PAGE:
(And the counterweights editors are almost tempted to reprint John Ibbitson’s nicely sharp-edged December 23 column, on just how interesting the new year could become for shrewd Canadian voters – for the benefit of those who do not subscribe to the online Globe and Mail, or otherwise somehow purchase the hard copy of the paper the old-fashioned way. But that would probably be a little too ethically suspect in its own right – fair free-market commerce still being the important Canadian value that it is.)

In any case, at more or less the halfway point, with Santa himself clearly moving into the immediate limelight, you might say that the past three weeks or so has been a phony war which has nonetheless seen some quiet movement – and won a little fresh attention and even respect, at least from those paying attention. And it has not been all that nasty or annoying to watch, so far. Stay tuned to discover just how whatever will be, will be, in the new year.

TROUBLE ON THE BORDERS IN NAFTA. It must say something about the current administration in Washington (and some of its domestic supporters) that, as the year 2005 draws to a close, it is having acerbic spats with both its lesser North America Free Trade Agreement neighbours, north and south.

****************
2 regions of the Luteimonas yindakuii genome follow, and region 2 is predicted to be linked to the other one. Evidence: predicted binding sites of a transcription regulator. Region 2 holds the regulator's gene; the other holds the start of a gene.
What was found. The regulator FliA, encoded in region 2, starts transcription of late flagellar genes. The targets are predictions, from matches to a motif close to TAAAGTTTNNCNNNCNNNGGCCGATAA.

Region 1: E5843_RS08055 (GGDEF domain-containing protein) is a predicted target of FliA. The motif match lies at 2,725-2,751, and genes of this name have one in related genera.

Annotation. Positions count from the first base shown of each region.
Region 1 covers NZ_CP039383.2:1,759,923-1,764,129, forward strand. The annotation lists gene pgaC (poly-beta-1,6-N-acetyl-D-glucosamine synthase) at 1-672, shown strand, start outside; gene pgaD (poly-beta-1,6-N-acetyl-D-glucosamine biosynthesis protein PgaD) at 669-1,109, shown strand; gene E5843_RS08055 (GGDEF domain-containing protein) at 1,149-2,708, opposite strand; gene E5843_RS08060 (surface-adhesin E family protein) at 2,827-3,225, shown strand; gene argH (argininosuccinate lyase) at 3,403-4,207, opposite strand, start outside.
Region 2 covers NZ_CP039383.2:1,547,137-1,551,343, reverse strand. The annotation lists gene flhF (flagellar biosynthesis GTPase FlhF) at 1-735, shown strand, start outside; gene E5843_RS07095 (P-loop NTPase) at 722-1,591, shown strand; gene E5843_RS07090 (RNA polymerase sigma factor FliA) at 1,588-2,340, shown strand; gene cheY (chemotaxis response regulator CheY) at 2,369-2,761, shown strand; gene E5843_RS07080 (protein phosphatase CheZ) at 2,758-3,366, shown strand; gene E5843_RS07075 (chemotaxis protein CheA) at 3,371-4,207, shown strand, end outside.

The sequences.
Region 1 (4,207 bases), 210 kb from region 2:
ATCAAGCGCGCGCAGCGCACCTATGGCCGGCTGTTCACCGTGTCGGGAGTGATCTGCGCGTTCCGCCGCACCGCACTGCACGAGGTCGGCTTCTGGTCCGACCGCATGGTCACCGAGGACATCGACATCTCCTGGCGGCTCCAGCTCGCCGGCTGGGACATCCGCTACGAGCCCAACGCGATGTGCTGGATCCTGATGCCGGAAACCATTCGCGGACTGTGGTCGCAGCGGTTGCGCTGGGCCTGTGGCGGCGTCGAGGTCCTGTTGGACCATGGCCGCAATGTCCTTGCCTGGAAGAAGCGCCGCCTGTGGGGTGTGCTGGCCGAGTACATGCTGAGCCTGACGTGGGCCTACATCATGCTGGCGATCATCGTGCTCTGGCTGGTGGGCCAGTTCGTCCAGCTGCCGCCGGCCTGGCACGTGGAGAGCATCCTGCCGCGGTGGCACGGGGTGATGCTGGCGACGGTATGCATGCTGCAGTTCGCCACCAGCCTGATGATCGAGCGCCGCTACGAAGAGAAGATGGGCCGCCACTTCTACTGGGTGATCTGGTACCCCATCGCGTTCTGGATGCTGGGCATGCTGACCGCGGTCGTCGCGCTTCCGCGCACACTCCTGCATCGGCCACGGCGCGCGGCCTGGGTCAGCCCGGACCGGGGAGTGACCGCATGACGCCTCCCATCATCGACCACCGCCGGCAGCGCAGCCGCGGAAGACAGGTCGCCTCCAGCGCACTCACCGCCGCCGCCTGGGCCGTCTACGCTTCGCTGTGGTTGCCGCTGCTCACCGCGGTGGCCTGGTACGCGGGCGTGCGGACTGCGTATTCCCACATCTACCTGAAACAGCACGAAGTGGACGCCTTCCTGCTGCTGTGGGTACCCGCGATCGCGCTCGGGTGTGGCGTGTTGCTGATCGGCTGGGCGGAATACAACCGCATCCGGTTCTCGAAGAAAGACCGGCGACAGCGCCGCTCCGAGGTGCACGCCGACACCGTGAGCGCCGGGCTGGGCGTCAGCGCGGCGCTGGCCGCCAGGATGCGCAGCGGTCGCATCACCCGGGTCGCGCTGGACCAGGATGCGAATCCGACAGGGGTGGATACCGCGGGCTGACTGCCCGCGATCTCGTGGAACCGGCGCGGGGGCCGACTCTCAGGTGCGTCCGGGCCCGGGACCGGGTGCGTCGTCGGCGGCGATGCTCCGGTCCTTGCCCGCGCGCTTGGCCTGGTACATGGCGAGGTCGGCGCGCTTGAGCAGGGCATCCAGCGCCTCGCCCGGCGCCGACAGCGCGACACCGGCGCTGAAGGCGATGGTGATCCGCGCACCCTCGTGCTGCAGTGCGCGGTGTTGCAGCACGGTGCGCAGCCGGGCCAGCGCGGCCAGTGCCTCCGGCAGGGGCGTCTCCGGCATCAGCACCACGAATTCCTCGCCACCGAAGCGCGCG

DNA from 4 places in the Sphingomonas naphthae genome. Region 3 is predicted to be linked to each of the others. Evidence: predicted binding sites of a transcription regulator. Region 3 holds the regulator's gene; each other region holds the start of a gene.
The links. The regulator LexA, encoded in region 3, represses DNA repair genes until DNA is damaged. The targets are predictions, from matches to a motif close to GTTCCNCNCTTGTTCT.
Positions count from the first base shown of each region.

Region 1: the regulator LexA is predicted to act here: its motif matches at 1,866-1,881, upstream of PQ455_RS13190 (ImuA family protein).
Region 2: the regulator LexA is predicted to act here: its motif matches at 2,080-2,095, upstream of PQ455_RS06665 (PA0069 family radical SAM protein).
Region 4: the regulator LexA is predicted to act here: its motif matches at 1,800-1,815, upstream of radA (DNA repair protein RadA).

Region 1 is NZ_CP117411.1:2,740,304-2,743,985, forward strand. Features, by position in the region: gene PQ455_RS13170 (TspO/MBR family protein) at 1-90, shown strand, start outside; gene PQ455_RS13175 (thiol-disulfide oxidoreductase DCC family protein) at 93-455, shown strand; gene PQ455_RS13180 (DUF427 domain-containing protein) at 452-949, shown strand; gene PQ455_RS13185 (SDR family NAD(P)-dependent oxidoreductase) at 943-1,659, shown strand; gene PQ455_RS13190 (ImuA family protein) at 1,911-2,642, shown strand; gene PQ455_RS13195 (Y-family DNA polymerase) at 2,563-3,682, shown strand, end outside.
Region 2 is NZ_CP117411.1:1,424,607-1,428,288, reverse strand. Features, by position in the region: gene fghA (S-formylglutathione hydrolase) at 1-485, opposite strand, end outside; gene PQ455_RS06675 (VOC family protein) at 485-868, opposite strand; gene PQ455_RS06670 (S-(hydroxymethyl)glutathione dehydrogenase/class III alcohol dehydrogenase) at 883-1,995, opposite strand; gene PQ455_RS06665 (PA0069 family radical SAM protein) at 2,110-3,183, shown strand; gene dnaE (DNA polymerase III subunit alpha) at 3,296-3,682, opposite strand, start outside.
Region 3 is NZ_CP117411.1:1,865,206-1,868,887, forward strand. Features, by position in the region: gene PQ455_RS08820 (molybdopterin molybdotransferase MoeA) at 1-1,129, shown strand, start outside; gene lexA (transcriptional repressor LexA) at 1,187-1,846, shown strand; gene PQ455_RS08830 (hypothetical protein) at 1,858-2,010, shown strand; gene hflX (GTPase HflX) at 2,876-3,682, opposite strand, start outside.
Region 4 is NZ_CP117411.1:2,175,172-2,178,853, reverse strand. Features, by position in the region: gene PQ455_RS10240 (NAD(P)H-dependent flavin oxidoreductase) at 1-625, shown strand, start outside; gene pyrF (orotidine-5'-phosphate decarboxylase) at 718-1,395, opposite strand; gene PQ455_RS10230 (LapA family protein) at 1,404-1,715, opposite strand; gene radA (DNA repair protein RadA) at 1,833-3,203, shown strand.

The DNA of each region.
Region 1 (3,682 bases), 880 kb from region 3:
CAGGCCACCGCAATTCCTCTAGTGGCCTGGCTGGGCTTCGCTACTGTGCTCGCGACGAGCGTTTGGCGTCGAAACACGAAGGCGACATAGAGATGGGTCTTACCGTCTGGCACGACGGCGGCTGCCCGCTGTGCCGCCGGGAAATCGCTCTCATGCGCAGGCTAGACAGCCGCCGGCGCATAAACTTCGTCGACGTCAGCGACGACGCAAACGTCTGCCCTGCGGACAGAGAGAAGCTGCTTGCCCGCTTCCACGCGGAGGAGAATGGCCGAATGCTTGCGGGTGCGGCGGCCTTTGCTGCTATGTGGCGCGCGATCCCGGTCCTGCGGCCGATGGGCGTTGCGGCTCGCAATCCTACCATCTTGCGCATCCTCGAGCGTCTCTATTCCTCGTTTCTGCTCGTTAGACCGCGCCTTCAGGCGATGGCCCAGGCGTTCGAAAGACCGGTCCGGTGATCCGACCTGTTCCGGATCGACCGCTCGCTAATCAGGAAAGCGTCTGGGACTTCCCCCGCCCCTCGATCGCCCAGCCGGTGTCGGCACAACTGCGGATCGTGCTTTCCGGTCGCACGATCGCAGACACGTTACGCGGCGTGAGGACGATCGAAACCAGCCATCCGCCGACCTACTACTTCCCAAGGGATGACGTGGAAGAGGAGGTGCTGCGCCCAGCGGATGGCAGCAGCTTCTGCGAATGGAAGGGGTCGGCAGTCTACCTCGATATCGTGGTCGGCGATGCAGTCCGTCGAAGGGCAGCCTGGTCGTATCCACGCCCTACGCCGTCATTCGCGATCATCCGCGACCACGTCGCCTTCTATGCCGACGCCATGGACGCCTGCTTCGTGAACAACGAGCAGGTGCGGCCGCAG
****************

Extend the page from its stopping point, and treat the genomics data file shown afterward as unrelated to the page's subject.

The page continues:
Many Mexican officials are outraged by a new Washington scheme to effectively wall Mexico and its northbound migrants off from the continuing harvest of plenty between the Rio Grande and the 49th parallel.

The current Canadian federal election campaign has generated a parallel blip of cross-border verbal abuse, between certain partisans of the Great Republic and continuing defenders of the still youthful new democracy, in the former first self-governing dominion of the Greatest Empire Since Rome.

In the Mexican case things are definitely more serious, for both Mexico and the USA. Nowadays even such a resolutely heartland place as Kansas City, MO has surprising numbers of public signs in English and Spanish – intriguing parallels to the English and French signs familiar in certain parts of Ontario, New Brunswick, and other Canadian provinces outside Quebec.